Well, there's one thing I could ask for: not to get a leg cramp after the run was over. That happened to me, very suddenly, while I was putting on my pants after showering. It was a really bad calf-cramp, extremely painful, and my gasping and howling alarmed the other guy who was in the locker room at the time -- I could hardly even speak to explain what was wrong with me. When I finally managed to say it, he sympathized. He said he had the same problem, and he'd had success with a non-prescription medication for it containing quinine. I guess I'll have to see if I can find some. In the meantime, I took an electrolyte supplement tonight, in case I'm low on potassium or magnesium or something. Maybe it will prevent me from getting another cramp while I'm trying to sleep tonight. 


Ah, the office refrigerator! The very arena where people first learned the standards of behavior which they now practice in their dealings with strangers in on-line discussion boards:

Actually, this note did not appear on my office refrigerator; I swiped it from FOUND Magazine. But it wouldn't surprise me to see a note of this sort.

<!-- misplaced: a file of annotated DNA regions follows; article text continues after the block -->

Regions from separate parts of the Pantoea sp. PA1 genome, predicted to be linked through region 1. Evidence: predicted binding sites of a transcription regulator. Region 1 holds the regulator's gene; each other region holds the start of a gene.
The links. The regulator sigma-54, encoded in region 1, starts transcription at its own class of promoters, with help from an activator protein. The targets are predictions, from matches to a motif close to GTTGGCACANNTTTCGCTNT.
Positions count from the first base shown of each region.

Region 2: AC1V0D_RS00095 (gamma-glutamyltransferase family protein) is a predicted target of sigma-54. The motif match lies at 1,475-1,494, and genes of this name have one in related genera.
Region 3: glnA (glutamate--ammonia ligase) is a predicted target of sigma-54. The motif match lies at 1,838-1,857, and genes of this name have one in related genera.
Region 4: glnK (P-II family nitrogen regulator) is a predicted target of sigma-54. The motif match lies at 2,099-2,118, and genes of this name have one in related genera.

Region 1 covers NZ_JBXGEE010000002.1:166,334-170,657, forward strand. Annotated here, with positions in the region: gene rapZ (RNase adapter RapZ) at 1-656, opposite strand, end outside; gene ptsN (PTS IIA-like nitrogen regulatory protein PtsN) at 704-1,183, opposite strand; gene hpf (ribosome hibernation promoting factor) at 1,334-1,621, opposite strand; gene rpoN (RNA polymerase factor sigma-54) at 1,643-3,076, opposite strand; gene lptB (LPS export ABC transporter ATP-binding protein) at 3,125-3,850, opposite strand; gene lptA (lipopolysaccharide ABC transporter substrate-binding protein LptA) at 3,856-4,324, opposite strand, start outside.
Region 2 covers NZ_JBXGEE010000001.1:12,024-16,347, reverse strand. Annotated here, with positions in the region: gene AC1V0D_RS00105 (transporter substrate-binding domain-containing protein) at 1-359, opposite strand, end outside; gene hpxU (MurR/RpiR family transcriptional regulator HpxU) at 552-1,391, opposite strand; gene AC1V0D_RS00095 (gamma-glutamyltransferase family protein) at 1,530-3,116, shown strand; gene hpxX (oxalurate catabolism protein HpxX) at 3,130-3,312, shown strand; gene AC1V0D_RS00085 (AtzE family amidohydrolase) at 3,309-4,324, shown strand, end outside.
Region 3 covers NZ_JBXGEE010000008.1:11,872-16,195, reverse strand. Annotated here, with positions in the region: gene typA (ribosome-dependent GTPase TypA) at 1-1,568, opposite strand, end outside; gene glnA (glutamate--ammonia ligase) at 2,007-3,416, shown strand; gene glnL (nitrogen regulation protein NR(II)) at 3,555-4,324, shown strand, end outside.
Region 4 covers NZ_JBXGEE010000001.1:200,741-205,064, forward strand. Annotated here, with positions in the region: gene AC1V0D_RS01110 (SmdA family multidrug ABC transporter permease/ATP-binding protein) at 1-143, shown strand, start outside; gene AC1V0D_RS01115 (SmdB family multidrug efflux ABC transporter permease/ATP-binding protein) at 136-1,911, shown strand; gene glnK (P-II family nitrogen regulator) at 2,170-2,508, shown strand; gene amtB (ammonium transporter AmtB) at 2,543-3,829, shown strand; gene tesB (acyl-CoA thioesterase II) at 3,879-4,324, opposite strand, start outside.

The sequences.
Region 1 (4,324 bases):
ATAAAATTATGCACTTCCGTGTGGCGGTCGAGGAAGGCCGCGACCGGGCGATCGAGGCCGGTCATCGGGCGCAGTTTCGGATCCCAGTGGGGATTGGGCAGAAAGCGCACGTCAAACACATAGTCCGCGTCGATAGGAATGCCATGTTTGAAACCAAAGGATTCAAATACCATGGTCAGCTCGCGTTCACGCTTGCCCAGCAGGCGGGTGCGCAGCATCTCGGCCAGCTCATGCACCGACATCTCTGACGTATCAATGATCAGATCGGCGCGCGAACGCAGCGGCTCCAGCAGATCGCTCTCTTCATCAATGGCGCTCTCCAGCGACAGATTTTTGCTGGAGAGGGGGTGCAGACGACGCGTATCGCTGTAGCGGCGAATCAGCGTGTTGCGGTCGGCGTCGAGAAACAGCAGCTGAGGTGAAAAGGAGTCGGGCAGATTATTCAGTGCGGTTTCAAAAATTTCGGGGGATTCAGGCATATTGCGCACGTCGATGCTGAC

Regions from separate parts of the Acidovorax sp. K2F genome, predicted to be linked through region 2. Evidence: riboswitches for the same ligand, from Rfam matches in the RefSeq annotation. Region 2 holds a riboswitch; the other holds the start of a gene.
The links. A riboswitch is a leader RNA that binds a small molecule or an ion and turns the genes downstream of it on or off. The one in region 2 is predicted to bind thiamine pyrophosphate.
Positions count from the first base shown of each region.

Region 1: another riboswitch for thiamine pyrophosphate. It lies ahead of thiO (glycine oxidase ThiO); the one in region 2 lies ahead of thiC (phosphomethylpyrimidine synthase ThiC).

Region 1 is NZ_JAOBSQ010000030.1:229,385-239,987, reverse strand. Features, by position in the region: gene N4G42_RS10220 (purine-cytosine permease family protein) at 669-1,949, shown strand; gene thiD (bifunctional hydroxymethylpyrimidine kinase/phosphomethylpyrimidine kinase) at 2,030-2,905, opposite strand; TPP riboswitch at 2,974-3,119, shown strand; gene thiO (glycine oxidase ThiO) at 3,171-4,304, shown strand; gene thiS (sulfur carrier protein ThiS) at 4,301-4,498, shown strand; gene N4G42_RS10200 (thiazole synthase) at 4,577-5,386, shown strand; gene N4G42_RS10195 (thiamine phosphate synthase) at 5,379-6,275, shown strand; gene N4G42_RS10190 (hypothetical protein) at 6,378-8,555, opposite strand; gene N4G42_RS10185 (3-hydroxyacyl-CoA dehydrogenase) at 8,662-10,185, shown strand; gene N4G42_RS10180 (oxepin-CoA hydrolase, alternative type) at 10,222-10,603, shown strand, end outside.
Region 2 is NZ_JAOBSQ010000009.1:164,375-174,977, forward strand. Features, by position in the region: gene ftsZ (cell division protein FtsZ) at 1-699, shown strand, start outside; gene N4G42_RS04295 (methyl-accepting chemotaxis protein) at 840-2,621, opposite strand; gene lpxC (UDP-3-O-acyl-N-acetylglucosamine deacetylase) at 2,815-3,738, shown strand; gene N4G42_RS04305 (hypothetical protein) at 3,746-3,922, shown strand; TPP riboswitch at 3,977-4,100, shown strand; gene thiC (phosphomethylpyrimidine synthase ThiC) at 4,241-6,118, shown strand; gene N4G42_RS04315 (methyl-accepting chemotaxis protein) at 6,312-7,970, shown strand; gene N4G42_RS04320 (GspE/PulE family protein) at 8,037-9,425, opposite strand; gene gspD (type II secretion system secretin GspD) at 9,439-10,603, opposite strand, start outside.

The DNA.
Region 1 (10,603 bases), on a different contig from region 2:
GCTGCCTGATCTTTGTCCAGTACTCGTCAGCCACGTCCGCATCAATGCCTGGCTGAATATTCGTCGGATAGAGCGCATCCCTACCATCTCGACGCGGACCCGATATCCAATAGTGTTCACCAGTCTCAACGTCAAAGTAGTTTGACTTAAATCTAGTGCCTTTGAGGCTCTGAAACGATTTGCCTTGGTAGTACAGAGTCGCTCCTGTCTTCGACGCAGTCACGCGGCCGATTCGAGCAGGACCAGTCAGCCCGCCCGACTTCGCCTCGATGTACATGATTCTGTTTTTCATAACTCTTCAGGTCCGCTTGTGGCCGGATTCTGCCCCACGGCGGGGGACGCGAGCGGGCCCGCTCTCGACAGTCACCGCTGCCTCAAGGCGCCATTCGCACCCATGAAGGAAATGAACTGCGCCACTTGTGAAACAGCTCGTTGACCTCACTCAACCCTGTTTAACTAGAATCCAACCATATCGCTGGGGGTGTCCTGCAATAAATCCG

That reminds me: once somebody brought in a bunch of dietary supplements to the office (somehow they got stuck with such a large supply of them that they decided to give them away free to anyone who wanted them, so they left them on the coffee stand in the main hallway). I've forgotten the names of most of these naturapathic cure-alls, but one of them got my attention at the time: it was called "SOY MENOPAUSE". I remember seing that, and asking if menopause was also available in chicken and beef. And what would this stuff do if a guy took it, I wondered? Would my periods stop? (Or start?) Hard to know. I never did put it to the test. Maybe I should have been bolder.